Benefits of "Guided Meditations"

   "Today after breakfast Ms Wilson came in and until today everything I'm going through was crushing me.  I knew what I needed to do to begin heading in the right direction but was so weighted down I couldn't move.  During "Guided Meditation", I was able to free my mind in a way I've never ever been able to do.  I cried the entire time she walked us through meditation and for 10-15 minuets after.  This is the first time in probably 5-6 years that I have felt this way, like someone lifted a million pounds off my back.  As I said before, I knew what I needed to do, but today I believe I now have lightened the load, so to say.  I feel that I have the ability to start setting and working on my goals for a better life.  I realized what I was throwing out the window.  The meditation freed up enough room inside me to be able to begin my battle back into control of my life.  And if not for this morning and Ms. Wilson's "Guided Meditation," I have no idea how I would have broke this barrier."
                                                         David M.

  This is just one example of an inmate making the connection through "Guided Meditation."  We as correction officers, therapists, counselors and other authoritative professionals have the opportunity to provide tools that motivate and restructure the thinking process through simple affirmations.  I am just the reminder that a better life is possible.  If I can get an individual to honestly look at their life and the impact that their decisions have made on others, we are halfway there.  That inmate or client is the expert in their own life and I make a point to never dispute that.  It is my role to hand inmates the key to unlock the door that separates them from living a better life.
      Making the choice to do the right thing is also a factor.  There are no short cuts.  I never want to present a picture that is unrealistic because after a while; inmates will tune you out and stop trusting the process.  My position as a Correction Officer/Therapist allows me to step into a role where taking the lead is a given.  What I am able to do with that privilege is remarkable.   Letting someone into your mind is very personal and I respect that.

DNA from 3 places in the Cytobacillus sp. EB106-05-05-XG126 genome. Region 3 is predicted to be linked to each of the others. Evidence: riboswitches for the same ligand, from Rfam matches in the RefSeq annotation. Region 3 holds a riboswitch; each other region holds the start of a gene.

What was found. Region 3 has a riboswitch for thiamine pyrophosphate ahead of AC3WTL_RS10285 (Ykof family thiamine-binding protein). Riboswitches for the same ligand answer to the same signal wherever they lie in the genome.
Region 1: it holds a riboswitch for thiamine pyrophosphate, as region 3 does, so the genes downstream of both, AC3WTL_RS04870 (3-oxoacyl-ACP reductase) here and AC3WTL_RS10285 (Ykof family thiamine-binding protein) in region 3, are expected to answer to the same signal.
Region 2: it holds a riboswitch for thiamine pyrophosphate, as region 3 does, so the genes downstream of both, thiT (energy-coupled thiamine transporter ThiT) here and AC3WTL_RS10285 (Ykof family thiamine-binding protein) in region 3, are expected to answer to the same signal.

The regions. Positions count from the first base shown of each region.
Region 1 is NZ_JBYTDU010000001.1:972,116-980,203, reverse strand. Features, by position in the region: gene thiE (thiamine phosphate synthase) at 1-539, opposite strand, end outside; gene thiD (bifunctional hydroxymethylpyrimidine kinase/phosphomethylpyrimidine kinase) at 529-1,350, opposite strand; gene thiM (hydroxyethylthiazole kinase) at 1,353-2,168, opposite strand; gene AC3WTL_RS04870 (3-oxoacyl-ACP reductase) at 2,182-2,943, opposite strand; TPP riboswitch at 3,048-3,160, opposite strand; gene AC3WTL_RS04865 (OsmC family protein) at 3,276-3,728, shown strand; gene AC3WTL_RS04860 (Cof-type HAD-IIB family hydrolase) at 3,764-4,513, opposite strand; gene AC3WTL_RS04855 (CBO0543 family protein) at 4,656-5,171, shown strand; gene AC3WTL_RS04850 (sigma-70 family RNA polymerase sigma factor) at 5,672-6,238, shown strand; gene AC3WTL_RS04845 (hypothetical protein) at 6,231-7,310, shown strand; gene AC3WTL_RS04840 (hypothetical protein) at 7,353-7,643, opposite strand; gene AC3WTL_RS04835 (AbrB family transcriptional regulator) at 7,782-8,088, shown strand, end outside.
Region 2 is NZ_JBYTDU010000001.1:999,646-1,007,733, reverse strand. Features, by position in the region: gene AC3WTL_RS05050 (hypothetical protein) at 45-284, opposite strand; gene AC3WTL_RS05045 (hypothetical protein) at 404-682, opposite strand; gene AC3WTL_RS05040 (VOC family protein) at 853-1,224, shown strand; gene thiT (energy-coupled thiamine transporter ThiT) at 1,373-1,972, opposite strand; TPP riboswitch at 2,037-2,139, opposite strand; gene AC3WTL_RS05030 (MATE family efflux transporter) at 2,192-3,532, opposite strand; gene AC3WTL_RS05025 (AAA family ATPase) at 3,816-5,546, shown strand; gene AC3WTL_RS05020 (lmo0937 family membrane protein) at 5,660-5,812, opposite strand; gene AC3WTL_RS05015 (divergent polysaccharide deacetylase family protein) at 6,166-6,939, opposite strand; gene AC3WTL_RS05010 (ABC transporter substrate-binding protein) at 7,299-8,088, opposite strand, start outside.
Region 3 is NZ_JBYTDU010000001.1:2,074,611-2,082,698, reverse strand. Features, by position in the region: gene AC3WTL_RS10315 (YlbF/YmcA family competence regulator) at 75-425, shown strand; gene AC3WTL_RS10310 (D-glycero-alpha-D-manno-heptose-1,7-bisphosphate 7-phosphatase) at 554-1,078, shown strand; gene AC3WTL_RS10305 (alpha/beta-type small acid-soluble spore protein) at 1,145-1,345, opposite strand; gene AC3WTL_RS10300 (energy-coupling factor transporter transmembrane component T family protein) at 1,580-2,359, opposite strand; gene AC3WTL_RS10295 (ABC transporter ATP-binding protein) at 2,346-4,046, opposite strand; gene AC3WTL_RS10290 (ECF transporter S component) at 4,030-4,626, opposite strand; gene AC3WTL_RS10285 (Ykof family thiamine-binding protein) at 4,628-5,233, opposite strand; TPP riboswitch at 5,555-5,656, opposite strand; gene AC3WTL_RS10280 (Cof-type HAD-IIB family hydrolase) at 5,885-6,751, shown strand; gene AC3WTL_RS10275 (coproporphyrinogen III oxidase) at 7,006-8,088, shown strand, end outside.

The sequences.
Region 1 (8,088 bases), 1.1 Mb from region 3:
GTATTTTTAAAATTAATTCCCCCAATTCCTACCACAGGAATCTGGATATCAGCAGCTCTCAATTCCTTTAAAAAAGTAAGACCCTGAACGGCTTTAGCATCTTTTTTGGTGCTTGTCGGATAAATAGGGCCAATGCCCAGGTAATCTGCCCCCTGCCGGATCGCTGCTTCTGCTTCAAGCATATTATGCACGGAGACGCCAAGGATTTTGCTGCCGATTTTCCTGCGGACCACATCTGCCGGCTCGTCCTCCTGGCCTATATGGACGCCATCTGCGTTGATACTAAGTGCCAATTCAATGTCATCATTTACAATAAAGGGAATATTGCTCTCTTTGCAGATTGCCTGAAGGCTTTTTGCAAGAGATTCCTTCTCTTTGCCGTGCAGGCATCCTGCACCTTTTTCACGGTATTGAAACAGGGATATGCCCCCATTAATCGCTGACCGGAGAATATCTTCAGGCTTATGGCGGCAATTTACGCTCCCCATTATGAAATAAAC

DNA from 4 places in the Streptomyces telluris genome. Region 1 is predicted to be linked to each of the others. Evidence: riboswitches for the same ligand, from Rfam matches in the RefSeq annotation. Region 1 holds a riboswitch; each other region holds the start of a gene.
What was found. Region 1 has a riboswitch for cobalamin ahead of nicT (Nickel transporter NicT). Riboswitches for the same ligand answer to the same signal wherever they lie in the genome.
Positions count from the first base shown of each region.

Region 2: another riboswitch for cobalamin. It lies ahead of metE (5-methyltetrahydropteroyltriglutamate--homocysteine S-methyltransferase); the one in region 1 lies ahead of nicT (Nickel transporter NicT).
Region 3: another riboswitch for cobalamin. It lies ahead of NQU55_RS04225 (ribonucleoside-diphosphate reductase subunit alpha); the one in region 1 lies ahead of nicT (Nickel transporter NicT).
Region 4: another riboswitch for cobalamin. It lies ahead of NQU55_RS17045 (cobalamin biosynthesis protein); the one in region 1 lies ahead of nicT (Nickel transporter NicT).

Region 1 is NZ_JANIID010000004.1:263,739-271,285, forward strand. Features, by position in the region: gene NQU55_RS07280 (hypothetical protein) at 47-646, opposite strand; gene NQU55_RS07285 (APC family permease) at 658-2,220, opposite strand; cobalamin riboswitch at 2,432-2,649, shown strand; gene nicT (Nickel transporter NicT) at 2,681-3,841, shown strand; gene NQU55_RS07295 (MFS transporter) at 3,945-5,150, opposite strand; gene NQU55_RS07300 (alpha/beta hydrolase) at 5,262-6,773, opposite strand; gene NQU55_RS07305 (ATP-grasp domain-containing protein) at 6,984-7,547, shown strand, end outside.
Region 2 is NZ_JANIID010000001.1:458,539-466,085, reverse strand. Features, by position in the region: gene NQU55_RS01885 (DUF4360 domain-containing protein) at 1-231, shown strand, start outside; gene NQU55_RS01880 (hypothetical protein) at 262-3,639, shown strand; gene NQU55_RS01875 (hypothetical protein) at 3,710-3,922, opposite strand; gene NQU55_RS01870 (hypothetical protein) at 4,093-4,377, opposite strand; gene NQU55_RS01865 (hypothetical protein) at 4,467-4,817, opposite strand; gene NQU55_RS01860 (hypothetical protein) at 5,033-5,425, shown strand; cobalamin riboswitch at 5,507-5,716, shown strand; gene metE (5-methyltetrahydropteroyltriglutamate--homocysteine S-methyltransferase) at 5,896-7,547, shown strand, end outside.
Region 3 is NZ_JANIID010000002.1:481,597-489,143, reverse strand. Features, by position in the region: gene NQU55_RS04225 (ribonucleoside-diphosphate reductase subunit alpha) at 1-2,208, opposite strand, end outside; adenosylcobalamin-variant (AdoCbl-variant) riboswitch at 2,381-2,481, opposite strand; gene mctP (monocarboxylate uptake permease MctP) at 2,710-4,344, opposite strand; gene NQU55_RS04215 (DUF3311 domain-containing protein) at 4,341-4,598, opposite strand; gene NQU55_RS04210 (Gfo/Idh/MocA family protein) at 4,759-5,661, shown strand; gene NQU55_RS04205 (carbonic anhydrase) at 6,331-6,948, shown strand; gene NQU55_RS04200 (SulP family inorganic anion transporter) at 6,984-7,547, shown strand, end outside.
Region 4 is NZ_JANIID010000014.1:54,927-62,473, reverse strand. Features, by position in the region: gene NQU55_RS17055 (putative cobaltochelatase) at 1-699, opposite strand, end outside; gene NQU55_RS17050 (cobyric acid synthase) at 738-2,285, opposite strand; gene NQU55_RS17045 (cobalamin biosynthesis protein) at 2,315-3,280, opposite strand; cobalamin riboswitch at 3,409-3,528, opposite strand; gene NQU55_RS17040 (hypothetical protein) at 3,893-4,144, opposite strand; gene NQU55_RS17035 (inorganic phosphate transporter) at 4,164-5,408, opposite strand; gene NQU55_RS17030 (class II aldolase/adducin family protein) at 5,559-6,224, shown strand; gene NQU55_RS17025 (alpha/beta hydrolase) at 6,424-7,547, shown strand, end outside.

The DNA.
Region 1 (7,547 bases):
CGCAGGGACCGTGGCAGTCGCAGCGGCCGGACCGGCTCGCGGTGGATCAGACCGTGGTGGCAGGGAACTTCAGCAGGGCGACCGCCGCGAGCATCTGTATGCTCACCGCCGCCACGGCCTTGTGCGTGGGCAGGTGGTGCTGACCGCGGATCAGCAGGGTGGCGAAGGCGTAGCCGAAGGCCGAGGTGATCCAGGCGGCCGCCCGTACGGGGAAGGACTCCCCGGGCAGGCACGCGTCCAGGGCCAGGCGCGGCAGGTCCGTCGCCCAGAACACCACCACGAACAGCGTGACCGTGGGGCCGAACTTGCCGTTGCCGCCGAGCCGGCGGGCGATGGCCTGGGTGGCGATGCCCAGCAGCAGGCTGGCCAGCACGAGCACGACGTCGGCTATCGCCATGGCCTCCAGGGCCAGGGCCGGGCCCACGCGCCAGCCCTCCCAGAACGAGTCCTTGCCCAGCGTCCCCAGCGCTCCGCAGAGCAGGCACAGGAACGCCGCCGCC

By working hard the first thirty minuets of my shift, the tone is set and atmosphere is tranquil for the rest of the day.  If I am successful with the "Guided Meditation" the block takes care of itself.  Now my role becomes one of assisting instead of dictating.  If I can get the inmate to look closer at self; they have less time to pick with and criticize others and that is the secret to keeping the unit manageable.
     The unit that I supervise is the same space that I must reside in on a daily basis.  I never was a fan of hostility or aggression.  Some officers seem to function better when there is a crises or when the unit is full of chaos.  I would rather spend my time listening to stories of accomplishment, transformation and enlightenment. Adopting a nonjudgmental attitude is a prerequisite for developing an effective relationship with inmates.  An important attribute to this skill is to understand the disease of addiction and how the disease drives behavior.
    Helping others reconnect to their own potential and brilliance is a God given talent.  It took years for me to trust that I had something special.  Now, I am sure of it.  Pursuing a Master's Degree and graduating at the top of my class confirmed my belief that I had something invaluable to offer.  The ability was always there but it took the process of shedding my own layers and cleaning my own slate to gain the confidence it takes to help others do the same. 
     How many times have you said to yourself, "If I would have followed my first thought" or "If I never would have listened to ______", "I would be better off?"  When we begin to trust our inner voice that has been there since the beginning of our existence; we do better.  We actually go further and find ourselves living a much happier life.  It is when we ignore that voice that we find ourselves in miserable situations.
     Incarceration provides an excellent framework to begin the healing process.  Transformation is the number one benefit of "Guided Meditation."  Meditation allows each individual the opportunity to experience serenity in an environment that is traditionally known for chaos, confusion and deception.  Through meditation, the mind is effortlessly drawn into a heightened state of awareness.  This is a time when inmates can investigate the way they feel about others, things they've have done and most importantly, how they feel about themselves.
     "Guided Meditation" is actually a process where I learned listen to my own inner voice.  I am fortunate that it manifested an institution that I represent.  It took a lot of years for me to stand up for what I believe in, once that happened; nothing has ever been the same.

                                                              Carla Wilson MSW
Purchase the Guided Meditation Facilitator Manual in .pdf, and all four Guided Meditations in MP3 audio format valued at $40.00 , at the package price 1/2 off: $20.00
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